Where else but in the banality of laundry does the mind rise above and consider those things that burrow deep in our souls and twitch like an uncanny beetle trying to claw its way to the surface. We recently took a cruise across the European edge of the Mediterranean spending seven days meandering from Greece to Spain. Vacation or not, some household chores won’t go away, and in need of a refresh of clothes, we found a tiny laundry room nestled in a bland room in the middle of one of the high decks aboard our ship. The interior beige room held two washers and two dryers wedged against a wall and two lonely seats stashed at the end. When we entered, two elderly passengers occupied the seats.
They were friendly, those two, with Southern drawls that matched the long summer days ahead of us. They began talking to us immediately as if they had been waiting for us to meet them. We quickly learned that they were from Fort Worth, Texas and that they were cruise ship aficionados. The gentleman, stately with his deep voice and steely blue eyes, quickly ran down his ranking of cruise operators. Holland America and Celebrity were the best. This cruise line, Princess, was decent but the food was bland. He liked spicy food, being from Texas and all. He took picante sauce with most of his food, or at least that’s the way he made it sound.
Later, as we switched our wash loads to the dryers, the conversation continued. We learned that he would be 90 years old in a few weeks. For an elderly man, he looked sturdy, determined, but a sadness filled his eyes. We commented that he didn’t look 90, but as I looked closer, I could see the wear and tear of age, the relentless debasing of his image of himself that had overcome him. He told us this was his last cruise. “There comes a time when a man has to admit his age,” he said. His solemn baritone lingered in the room until only the sound of the humming dryers remained.
During our conversation, we learned he had grandkids and that his wife wasn’t his long-time love, but his relatively new wife of three years. I don’t know if he had divorced late in life or if the mother of his children had passed before him, but in 90 years so many things can happen, so much can change. He had traveled widely for he mentioned several places that I hadn’t thought of as destinations as much as locations on this wonderful planet of ours. He spoke in a wistful tone, one that a parent often uses when reminiscing about their children when they were young. He seemed resigned to the end of a journey or at least content with a very different one.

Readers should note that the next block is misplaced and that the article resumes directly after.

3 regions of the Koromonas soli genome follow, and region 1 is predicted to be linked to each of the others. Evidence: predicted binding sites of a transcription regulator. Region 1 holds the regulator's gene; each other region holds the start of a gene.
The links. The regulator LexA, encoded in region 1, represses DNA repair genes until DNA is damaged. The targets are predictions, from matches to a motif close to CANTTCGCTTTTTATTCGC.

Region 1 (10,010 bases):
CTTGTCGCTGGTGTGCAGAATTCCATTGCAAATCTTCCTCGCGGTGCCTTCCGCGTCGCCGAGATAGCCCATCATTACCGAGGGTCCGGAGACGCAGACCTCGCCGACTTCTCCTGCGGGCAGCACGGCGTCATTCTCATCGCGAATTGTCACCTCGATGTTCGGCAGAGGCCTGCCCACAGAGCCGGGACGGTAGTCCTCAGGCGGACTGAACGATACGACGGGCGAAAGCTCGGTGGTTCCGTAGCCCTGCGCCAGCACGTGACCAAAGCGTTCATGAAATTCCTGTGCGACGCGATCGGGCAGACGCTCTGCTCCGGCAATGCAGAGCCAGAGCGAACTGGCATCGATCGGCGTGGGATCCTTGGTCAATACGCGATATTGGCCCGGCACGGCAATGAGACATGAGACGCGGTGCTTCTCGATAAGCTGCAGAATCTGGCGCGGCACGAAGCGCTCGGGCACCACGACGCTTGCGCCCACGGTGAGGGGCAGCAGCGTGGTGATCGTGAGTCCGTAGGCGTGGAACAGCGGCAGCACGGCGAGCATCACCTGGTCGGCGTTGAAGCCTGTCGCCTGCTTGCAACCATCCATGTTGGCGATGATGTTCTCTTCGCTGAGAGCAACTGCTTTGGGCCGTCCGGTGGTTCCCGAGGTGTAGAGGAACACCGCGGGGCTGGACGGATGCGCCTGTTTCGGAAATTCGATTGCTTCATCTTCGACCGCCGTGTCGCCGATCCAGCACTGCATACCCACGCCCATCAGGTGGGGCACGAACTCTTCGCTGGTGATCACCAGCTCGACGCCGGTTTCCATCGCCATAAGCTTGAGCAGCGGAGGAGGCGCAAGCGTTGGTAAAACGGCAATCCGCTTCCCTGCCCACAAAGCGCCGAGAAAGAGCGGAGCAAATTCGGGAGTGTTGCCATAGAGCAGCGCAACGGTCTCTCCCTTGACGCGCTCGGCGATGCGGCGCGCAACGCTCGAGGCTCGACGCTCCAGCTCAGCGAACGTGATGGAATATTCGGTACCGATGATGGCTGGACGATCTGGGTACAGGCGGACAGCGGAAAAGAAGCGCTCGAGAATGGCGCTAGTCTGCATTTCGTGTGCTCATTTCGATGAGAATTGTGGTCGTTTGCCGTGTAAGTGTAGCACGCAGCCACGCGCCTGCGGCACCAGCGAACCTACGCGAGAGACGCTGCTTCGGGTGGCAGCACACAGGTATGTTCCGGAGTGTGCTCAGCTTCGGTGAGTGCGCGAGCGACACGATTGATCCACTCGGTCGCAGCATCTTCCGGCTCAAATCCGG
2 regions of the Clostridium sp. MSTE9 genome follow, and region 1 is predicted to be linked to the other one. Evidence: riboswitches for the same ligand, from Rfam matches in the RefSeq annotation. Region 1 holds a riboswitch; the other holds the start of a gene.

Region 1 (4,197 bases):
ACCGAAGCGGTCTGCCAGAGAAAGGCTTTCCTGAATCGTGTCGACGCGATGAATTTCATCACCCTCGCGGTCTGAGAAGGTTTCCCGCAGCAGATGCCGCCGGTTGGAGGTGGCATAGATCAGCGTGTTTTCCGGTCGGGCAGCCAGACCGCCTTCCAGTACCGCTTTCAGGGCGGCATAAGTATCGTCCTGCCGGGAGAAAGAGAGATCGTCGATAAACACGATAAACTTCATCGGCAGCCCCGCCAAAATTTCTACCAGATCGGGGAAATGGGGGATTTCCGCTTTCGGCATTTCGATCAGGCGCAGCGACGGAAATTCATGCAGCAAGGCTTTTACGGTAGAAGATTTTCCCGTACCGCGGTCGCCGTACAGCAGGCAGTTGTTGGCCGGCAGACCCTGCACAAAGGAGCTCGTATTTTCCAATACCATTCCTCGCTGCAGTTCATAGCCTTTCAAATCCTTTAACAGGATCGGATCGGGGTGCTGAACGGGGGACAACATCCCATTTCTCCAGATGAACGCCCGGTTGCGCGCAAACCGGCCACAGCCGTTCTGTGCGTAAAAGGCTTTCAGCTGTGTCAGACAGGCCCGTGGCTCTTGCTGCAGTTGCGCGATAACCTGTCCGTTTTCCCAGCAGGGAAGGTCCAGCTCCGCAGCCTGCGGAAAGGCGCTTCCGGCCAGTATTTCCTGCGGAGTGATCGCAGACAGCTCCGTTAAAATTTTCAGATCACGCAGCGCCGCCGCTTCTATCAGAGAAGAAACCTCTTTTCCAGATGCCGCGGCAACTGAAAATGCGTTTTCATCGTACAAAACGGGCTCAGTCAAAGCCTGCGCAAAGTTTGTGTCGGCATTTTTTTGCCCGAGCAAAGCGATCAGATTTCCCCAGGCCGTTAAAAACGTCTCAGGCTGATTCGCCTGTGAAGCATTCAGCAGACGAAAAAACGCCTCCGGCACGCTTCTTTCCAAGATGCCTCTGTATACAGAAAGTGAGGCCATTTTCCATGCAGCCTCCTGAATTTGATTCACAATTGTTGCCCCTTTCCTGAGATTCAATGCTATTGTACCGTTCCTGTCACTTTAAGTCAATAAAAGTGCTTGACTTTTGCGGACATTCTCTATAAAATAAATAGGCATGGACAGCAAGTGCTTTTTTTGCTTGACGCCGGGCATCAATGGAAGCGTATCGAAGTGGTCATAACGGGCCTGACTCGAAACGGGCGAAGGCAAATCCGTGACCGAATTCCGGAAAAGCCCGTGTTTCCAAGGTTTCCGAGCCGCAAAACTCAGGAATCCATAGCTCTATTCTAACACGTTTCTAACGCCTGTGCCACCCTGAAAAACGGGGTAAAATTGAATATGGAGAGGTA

I studied his face as he spoke, the lines deep and ragged. His eyes sat above dark circles, his lips strained across his yellowed teeth. He sat slightly hunched over with skinny, wrinkled arms protruding from an over-sized shirt, or maybe he had shrunk inside that shirt as if he were already leaving a shell of himself behind. We bid the couple farewell as we left our clothes to dry, but our conversation lingered in my mind.
I wondered what would become of him; although, I already knew. I wondered what I will think when I reach that point in my life. Will I be able to handle it with aplomb like this gentleman, or will I refuse to accept it, fight it, and spit in its face. Middle age has given me no answers only discontent, restlessness. We all have that clock ticking behind us, but we only become aware of it when youth fades away, when the faculties that we always took for granted in our youth slip away one by one and leave us encumbered with a sense of surprise, unbelieving.
Over 40 years separate me from this gentleman, but I feel a sense of urgency, a need to take as much in as I can before I too must admit my age.